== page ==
Generative AI has altered the tech industry by introducing new data risks, such as sensitive data leakage through large language models (LLMs), and driving an increase in requirements from regulatory bodies and governments. To navigate this environment successfully, it is important for organizations to look at the core principles of data management. And ensure that they are using a sound approach to augment large language models with enterprise/non-public data.

A good place to start is refreshing the way organizations govern data, particularly as it pertains to its usage in generative AI solutions. For example:

  • Validating and creating data protection capabilities: Data platforms must be prepped for higher levels of protection and monitoring. This requires traditional capabilities like encryption, anonymization and tokenization, but also creating capabilities to automatically classify data (sensitivity, taxonomy alignment) by using machine learning. Data discovery and cataloging tools can assist but should be augmented to make the classification specific to the organization’s understanding of its own data. This allows organizations to effectively apply new policies and bridge the gap between conceptual understandings of data and the reality of how data solutions have been implemented.
  • Improving controls, auditability and oversight: Data access, usage and third-party engagement with enterprise data requires new designs with existing solutions. For example,  capture a portion of the requirements that are needed to ensure authorized usage of the data. But firms need complete audit trails and monitoring systems. This is to track how data is used, when data is modified, and if data is shared through third-party interactions for both gen AI and non-gen AI solutions. It is no longer sufficient to control data by restricting access to it, and we should also track the use cases for which data is accessed and applied within analytical and operational solutions. Automated alerts and reporting of improper access and usage (measured by query analysis, data exfiltration and network movement) should be developed by infrastructure and data governance teams and reviewed regularly to proactively ensure compliance.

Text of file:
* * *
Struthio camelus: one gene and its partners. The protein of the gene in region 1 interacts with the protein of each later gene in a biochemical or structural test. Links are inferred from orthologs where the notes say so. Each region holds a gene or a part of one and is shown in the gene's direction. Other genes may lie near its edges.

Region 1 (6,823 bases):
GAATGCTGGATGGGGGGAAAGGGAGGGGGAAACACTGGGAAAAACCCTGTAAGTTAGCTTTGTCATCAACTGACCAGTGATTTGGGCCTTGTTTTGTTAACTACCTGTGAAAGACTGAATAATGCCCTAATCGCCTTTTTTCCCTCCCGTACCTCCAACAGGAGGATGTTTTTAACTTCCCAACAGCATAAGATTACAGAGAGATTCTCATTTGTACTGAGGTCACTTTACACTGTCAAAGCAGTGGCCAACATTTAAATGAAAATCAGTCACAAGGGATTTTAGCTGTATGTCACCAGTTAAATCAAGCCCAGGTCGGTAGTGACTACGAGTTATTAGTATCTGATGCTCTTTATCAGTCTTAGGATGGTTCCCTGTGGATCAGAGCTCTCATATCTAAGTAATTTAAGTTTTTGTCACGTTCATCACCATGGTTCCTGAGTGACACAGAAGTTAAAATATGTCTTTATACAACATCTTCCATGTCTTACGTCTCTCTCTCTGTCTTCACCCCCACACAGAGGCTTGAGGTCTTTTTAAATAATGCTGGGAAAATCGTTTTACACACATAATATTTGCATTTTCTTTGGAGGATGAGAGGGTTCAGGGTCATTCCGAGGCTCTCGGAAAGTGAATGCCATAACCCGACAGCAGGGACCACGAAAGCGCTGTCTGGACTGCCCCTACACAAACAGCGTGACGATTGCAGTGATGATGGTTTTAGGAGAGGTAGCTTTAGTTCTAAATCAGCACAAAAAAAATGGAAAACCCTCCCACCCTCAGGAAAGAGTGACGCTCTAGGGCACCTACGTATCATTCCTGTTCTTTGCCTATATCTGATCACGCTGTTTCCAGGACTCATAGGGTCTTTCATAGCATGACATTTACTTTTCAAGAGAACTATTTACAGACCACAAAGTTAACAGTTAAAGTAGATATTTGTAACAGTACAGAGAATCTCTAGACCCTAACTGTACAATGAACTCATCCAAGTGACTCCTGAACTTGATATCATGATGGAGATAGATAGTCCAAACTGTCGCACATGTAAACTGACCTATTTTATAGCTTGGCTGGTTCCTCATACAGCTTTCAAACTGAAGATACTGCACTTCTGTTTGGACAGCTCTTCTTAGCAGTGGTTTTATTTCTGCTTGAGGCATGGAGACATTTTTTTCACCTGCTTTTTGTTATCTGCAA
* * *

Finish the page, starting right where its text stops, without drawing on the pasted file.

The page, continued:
• Preparing data for gen AI: There is a departure from traditional data management patterns and skills which requires new discipline to ensure the quality, accuracy and relevance of data for training and augmenting language models for AI use. With vector databases becoming commonplace in the gen AI domain, data governance must be enhanced to account for non-traditional data management platforms. This is to ensure that the same governance practices are applied to these new architectural components. Data lineage becomes even more important as the need to provide “Explainability” in models is required by regulatory bodies.

Enterprise data is often complex, diverse and scattered across various repositories, making it difficult to integrate into gen AI solutions. This complexity is compounded by the need to ensure regulatory compliance, mitigate risk, and address skill gaps in data integration and retrieval-augmented generation (RAG) patterns. Moreover, data is often an afterthought in the design and deployment of gen AI solutions, leading to inefficiencies and inconsistencies.